When making your child’s back-to-school list, be sure to include a stop at the eye doctor for a comprehensive eye exam.
While some schools offer vision screenings for students, Preston Linley, OD, optometrist with ProMedica Physicians Eye Care, stresses that it shouldn’t substitute for an eye exam.
“There’s a difference between a vision screening in school and a comprehensive eye exam. A vision screening is looking for the possibility of needing an eye exam. A lot of things get missed,” he says.
60% of eye conditions are missed during a vision screening, but an exam can check vision and eye health.
In fact, Dr. Linley notes that 60% of eye conditions are missed during a vision screening. A comprehensive eye exam not only checks visual distance but also looks inside your eye health and can catch things such as tumors, genetic disorders or childhood diseases.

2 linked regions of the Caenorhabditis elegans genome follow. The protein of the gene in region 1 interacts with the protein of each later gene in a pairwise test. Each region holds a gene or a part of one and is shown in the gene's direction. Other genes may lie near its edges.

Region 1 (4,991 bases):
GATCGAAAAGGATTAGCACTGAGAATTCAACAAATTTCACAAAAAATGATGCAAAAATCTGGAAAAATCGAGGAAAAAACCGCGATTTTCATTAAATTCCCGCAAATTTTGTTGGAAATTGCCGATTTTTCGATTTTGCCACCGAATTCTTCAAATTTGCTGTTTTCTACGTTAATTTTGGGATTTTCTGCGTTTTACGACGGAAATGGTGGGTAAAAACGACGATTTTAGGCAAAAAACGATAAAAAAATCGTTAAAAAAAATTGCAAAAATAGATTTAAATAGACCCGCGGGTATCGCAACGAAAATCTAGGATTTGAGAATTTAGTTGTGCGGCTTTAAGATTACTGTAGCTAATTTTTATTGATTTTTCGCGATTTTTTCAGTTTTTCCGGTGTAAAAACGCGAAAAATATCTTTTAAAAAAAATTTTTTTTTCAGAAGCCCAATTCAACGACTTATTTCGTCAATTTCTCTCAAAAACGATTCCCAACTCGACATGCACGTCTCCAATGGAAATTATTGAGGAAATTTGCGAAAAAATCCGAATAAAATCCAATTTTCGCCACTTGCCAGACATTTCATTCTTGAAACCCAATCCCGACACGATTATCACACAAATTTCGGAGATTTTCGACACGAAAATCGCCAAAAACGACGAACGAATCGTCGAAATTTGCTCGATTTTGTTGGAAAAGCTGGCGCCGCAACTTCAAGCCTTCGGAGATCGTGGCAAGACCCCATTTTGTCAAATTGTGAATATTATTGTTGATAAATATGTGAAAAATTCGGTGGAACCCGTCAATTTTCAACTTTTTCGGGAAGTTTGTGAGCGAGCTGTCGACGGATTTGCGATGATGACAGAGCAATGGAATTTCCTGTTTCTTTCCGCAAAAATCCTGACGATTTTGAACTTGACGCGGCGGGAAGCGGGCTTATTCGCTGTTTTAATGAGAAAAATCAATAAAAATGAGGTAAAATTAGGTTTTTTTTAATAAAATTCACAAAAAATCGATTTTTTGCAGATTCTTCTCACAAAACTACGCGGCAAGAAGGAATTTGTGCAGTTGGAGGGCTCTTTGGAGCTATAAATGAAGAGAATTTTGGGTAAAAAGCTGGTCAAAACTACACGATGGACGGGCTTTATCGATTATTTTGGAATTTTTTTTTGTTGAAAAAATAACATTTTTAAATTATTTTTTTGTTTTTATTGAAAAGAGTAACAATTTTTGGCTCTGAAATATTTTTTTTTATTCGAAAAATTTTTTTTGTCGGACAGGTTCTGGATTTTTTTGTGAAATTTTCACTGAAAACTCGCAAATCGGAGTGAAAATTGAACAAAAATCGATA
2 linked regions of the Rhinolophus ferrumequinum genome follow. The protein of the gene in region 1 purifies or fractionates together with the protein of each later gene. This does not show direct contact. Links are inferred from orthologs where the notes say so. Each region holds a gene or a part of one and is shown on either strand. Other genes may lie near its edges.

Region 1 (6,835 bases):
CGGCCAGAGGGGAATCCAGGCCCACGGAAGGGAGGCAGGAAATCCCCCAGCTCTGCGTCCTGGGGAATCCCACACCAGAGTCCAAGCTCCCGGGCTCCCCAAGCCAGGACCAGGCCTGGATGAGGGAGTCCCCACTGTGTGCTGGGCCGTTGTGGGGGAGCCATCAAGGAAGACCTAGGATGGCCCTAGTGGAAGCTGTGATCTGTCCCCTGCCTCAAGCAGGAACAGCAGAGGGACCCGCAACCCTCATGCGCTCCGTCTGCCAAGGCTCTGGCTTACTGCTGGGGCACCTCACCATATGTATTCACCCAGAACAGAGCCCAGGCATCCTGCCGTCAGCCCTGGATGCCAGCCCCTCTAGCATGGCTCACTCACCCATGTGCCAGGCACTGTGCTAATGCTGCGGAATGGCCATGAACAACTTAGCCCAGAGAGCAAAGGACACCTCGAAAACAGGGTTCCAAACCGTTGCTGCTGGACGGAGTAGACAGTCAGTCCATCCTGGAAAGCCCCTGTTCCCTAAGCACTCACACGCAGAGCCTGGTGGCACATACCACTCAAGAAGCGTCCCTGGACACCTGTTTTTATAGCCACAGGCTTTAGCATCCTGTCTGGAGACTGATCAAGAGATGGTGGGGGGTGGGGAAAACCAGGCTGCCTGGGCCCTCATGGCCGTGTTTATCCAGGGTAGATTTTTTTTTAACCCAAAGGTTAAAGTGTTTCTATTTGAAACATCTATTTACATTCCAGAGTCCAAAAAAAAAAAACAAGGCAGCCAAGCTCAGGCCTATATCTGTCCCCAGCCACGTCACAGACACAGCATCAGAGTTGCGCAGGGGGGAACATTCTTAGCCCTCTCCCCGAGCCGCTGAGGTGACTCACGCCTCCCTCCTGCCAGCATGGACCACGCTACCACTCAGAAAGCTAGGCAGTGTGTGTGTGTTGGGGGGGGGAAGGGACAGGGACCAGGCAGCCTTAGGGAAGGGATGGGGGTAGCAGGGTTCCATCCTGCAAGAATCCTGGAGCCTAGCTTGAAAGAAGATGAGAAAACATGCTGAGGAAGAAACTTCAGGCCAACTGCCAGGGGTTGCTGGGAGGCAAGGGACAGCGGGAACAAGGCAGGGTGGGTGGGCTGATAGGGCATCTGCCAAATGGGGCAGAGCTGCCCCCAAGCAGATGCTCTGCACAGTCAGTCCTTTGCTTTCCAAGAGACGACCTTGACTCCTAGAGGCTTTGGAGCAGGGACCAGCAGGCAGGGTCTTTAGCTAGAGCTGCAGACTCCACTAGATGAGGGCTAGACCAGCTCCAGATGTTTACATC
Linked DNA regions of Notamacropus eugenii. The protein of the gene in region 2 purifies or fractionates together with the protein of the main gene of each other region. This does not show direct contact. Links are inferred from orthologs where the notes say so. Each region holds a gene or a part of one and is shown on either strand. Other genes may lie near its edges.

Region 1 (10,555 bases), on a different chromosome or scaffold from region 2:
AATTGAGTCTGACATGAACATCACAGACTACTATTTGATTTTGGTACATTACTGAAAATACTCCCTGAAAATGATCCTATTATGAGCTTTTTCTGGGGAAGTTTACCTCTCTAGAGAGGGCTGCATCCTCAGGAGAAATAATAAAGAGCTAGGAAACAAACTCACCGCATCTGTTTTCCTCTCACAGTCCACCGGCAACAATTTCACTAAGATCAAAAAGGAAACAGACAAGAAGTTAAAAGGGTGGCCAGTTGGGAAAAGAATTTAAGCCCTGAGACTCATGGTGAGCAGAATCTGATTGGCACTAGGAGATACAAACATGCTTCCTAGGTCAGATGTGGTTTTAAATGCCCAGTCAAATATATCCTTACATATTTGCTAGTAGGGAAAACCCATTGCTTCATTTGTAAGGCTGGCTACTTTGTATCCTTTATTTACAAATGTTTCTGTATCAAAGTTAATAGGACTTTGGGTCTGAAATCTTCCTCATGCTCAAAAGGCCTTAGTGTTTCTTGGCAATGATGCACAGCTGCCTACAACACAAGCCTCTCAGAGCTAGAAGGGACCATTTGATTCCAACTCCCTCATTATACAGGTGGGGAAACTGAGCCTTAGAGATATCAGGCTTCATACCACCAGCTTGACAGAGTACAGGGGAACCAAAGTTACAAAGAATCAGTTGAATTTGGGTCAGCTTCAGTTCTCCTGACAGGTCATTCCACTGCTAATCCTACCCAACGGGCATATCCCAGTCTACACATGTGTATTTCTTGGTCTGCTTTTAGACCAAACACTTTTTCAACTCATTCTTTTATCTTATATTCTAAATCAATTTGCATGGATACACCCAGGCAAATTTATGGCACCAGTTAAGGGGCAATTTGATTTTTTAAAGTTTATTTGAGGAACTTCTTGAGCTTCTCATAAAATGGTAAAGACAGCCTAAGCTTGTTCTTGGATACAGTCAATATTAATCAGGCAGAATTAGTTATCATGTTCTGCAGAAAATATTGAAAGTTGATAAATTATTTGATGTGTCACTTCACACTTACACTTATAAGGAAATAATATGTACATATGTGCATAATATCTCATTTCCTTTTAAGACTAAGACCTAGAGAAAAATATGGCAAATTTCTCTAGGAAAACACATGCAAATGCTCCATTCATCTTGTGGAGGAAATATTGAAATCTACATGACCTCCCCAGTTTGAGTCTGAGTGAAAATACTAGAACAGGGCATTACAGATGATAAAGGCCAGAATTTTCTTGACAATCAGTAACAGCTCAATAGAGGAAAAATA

The optometrist recommends scheduling a child’s first comprehensive eye exam sometime between the ages of two and five, again at age six, then every year after. “The younger you can catch something like a visual disorder, the better the outcomes are.”
He continues, “80% of what we learn throughout the world comes through the visual system and that’s why it’s so important for parents to bring their kids in so they can help them reach their full potential.”
Although parents can’t “see” if their child is having vision issues, taking them in for a comprehensive eye exam is one way to help them start the school year out with success.